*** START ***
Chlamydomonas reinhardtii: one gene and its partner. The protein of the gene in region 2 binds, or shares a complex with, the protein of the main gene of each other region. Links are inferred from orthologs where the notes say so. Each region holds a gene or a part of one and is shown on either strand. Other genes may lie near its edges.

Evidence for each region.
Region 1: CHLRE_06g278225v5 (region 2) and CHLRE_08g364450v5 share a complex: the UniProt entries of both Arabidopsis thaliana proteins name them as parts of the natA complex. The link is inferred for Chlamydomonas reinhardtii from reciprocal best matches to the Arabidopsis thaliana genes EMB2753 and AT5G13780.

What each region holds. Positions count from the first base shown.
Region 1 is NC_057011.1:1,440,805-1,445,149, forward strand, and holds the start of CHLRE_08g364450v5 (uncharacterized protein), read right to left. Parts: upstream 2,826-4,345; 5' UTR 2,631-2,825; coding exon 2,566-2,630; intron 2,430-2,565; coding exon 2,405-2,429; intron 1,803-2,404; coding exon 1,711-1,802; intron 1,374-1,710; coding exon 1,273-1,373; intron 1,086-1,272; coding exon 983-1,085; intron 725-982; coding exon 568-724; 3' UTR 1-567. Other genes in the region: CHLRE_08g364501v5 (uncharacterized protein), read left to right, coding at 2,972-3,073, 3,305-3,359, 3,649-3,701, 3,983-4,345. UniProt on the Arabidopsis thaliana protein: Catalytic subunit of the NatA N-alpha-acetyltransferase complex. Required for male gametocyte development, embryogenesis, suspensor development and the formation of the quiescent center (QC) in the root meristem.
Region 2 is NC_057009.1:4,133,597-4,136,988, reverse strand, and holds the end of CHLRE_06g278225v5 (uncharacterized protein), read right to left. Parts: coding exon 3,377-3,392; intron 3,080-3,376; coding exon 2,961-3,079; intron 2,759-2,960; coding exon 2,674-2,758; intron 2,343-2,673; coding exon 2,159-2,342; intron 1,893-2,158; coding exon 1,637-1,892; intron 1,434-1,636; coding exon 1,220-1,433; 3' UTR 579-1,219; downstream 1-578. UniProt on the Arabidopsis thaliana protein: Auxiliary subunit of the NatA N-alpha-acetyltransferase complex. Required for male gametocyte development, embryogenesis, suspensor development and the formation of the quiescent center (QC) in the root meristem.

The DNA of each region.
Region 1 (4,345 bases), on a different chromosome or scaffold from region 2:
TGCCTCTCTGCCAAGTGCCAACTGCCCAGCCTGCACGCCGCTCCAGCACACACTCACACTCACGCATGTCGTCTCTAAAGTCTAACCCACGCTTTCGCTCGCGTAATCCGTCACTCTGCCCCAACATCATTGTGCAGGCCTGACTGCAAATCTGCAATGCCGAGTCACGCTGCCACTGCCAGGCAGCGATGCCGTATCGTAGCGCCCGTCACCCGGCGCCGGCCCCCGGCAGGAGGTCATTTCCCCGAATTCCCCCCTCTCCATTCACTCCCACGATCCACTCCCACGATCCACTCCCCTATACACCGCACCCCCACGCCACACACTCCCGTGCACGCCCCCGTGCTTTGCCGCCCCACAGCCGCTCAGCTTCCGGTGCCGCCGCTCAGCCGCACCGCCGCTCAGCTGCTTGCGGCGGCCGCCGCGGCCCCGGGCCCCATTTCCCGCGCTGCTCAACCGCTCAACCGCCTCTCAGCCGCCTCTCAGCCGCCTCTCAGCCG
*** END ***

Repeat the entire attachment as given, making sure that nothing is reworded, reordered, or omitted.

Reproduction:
Chlamydomonas reinhardtii: one gene and its partner. The protein of the gene in region 2 binds, or shares a complex with, the protein of the main gene of each other region. Links are inferred from orthologs where the notes say so. Each region holds a gene or a part of one and is shown on either strand. Other genes may lie near its edges.

Evidence for each region.
Region 1: CHLRE_06g278225v5 (region 2) and CHLRE_08g364450v5 share a complex: the UniProt entries of both Arabidopsis thaliana proteins name them as parts of the natA complex. The link is inferred for Chlamydomonas reinhardtii from reciprocal best matches to the Arabidopsis thaliana genes EMB2753 and AT5G13780.

What each region holds. Positions count from the first base shown.
Region 1 is NC_057011.1:1,440,805-1,445,149, forward strand, and holds the start of CHLRE_08g364450v5 (uncharacterized protein), read right to left. Parts: upstream 2,826-4,345; 5' UTR 2,631-2,825; coding exon 2,566-2,630; intron 2,430-2,565; coding exon 2,405-2,429; intron 1,803-2,404; coding exon 1,711-1,802; intron 1,374-1,710; coding exon 1,273-1,373; intron 1,086-1,272; coding exon 983-1,085; intron 725-982; coding exon 568-724; 3' UTR 1-567. Other genes in the region: CHLRE_08g364501v5 (uncharacterized protein), read left to right, coding at 2,972-3,073, 3,305-3,359, 3,649-3,701, 3,983-4,345. UniProt on the Arabidopsis thaliana protein: Catalytic subunit of the NatA N-alpha-acetyltransferase complex. Required for male gametocyte development, embryogenesis, suspensor development and the formation of the quiescent center (QC) in the root meristem.
Region 2 is NC_057009.1:4,133,597-4,136,988, reverse strand, and holds the end of CHLRE_06g278225v5 (uncharacterized protein), read right to left. Parts: coding exon 3,377-3,392; intron 3,080-3,376; coding exon 2,961-3,079; intron 2,759-2,960; coding exon 2,674-2,758; intron 2,343-2,673; coding exon 2,159-2,342; intron 1,893-2,158; coding exon 1,637-1,892; intron 1,434-1,636; coding exon 1,220-1,433; 3' UTR 579-1,219; downstream 1-578. UniProt on the Arabidopsis thaliana protein: Auxiliary subunit of the NatA N-alpha-acetyltransferase complex. Required for male gametocyte development, embryogenesis, suspensor development and the formation of the quiescent center (QC) in the root meristem.

The DNA of each region.
Region 1 (4,345 bases), on a different chromosome or scaffold from region 2:
TGCCTCTCTGCCAAGTGCCAACTGCCCAGCCTGCACGCCGCTCCAGCACACACTCACACTCACGCATGTCGTCTCTAAAGTCTAACCCACGCTTTCGCTCGCGTAATCCGTCACTCTGCCCCAACATCATTGTGCAGGCCTGACTGCAAATCTGCAATGCCGAGTCACGCTGCCACTGCCAGGCAGCGATGCCGTATCGTAGCGCCCGTCACCCGGCGCCGGCCCCCGGCAGGAGGTCATTTCCCCGAATTCCCCCCTCTCCATTCACTCCCACGATCCACTCCCACGATCCACTCCCCTATACACCGCACCCCCACGCCACACACTCCCGTGCACGCCCCCGTGCTTTGCCGCCCCACAGCCGCTCAGCTTCCGGTGCCGCCGCTCAGCCGCACCGCCGCTCAGCTGCTTGCGGCGGCCGCCGCGGCCCCGGGCCCCATTTCCCGCGCTGCTCAACCGCTCAACCGCCTCTCAGCCGCCTCTCAGCCGCCTCTCAGCCG